To help Sam scan your text and find what he’s looking for quickly, highlight keywords and phrases (either by bolding, using color, a different font effect, whatever will catch his attention). Make sure you use meaningful subheadings, i.e. ensure your subheading makes sense without having to read the text below to put it into context.

Avoid lengthy paragraphs and make sure each paragraph deals with only one idea. Instead of long paragraphs, use bulleted lists containing short, high-impact sentences.

Another crucial point is to use the “inverted pyramid” principle. This just means that you state your conclusion or most important information up front, and then use the rest of the body of your text to elaborate and explain. Kind of like a newspaper story.

And because Sam hates to scroll, break your text into logical stand-alone sub-parts of no longer than a single page (or screen) and then link (with a meaningfully-worded link) to the next section which starts on a new page.

Fewer Words the Better

Make sure your writing is not woolly. You need to write with the precision of a surgeon wielding a scalpel. No superfluous words allowed. Write for effect, by all means, but get to the point and fast! In other words, be succinct.


Nothing gets that mouse finger itchier than the perception that the author of the work lacks credibility. The top three culprits are hyperbole (avoid marketing hype at all costs and go for restrained objectivity instead), typos and grammatical errors. Sam likes to think you’ve done your homework too so make sure you include links to reputable sources elsewhere on the web (but not too many or you risk losing him for good).


One of the major differences in writing for the web compared to other forms of writing is the inherently impersonal nature of the medium. Instead of holding a comfortably reassuring book in his hands, or getting black smudge on his fingers from the newspaper, Sam’s only contact with you is your words on a computer screen. You need to overcome the impersonal nature of the medium if you expect to reach Sam with your words. It is for this reason that “write as you speak” is so much the norm on the Internet.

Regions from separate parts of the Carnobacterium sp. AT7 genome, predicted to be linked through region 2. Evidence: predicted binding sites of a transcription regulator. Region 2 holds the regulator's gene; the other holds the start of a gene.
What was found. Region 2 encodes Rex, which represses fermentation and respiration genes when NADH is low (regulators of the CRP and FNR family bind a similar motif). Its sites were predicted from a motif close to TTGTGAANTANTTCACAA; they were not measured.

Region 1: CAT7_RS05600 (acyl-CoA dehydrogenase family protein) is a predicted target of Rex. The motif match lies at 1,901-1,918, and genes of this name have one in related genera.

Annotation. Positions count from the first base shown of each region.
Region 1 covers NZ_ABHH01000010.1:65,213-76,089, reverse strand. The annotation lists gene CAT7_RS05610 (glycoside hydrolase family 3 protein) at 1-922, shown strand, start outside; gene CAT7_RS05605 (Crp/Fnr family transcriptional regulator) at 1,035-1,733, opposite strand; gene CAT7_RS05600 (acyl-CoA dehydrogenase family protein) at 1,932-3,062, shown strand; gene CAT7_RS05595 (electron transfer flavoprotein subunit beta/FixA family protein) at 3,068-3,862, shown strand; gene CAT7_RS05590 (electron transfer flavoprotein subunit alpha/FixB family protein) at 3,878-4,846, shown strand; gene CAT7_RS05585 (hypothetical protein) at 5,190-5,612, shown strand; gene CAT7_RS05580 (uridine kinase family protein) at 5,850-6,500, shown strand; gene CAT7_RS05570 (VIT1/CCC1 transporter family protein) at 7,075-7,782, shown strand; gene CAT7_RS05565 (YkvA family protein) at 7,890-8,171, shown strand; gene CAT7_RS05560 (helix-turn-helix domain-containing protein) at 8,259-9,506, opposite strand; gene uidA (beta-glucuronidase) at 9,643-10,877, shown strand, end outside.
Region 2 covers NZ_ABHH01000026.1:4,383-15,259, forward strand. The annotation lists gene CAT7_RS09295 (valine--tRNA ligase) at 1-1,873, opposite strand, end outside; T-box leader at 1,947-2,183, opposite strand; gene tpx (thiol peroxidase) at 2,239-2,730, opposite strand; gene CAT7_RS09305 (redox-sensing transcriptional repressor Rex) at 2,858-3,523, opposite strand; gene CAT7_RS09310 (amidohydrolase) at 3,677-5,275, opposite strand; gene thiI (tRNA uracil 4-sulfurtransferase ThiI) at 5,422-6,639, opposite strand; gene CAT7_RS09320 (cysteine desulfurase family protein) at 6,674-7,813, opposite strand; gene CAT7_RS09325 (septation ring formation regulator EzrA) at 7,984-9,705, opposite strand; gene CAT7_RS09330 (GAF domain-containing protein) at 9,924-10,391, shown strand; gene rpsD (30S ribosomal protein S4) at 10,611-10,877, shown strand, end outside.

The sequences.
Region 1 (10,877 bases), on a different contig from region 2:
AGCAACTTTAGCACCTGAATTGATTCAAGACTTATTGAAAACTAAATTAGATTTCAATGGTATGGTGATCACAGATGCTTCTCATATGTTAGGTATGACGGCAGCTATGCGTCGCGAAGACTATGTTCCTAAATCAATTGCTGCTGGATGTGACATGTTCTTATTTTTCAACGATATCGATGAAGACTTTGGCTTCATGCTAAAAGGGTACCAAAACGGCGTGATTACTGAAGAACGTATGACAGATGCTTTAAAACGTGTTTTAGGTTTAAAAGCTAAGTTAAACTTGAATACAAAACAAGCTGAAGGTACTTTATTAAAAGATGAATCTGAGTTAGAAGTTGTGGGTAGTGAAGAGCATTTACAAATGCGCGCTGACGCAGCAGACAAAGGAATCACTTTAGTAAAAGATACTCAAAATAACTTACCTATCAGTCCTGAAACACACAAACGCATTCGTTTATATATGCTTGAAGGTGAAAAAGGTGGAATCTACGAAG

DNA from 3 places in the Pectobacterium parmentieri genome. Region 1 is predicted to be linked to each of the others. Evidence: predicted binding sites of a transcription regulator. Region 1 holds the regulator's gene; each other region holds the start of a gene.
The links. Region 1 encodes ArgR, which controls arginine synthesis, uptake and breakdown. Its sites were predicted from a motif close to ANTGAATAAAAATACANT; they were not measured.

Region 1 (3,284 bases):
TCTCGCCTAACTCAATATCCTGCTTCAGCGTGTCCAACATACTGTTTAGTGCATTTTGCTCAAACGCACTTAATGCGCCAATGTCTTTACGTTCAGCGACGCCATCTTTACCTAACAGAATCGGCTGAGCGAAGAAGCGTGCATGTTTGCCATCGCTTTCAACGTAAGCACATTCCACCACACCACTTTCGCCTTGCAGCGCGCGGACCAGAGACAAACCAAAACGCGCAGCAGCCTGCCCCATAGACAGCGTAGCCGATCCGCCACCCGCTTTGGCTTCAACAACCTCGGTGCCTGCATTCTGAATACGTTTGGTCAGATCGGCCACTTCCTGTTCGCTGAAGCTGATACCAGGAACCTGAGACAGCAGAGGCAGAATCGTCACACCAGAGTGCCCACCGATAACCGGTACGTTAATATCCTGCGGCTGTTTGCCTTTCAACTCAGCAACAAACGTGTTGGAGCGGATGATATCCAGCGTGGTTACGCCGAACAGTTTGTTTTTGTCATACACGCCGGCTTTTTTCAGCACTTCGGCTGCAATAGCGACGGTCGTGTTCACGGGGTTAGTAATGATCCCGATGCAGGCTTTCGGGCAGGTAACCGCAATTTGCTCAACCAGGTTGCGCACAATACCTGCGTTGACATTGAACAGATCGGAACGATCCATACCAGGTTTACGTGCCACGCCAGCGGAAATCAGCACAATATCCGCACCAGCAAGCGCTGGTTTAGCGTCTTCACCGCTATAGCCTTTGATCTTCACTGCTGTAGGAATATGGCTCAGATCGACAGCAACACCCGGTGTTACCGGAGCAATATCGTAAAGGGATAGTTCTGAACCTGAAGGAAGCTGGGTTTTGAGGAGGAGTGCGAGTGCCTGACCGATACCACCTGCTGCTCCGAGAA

Be informal and conversational in your writing (note, this is not a license to churn out shoddy, unprofessional work- writing conversationally and informally is every bit as demanding as writing formally, if not more so) and be personal while you’re at it (use “you” and “your” a lot). Most importantly, allow your personality to come through. You need to connect with Sam before he will invest in you so make sure you reach him with your writing.

Design and Legibility

Finally, just because it’s less comfortable to read from a computer screen than a book or newspaper doesn’t mean you can’t make it less uncomfortable. Choose the font you use with care. Times is a common default font for a lot of web pages but it doesn’t “pixellate” well. Better choices are Arial or Verdana.

Consider your choice of color and contrast carefully too. A dark font on a light background is best for lengthy reading sessions but a light font on a dark background can be effective if used sparingly.

So there you have it. Some relatively quick and easy steps you can take today to make it more likely Sam will get your message. And come back for more.

© 2001 Elena Fawkner

Other Articles by Elena Fawkner

The author assumes full responsibility for the contents of this article and retains all of its property rights. MarcommWise publishes it here with the permission of the author. MarcomWise assumes no responsibility for the article's contents.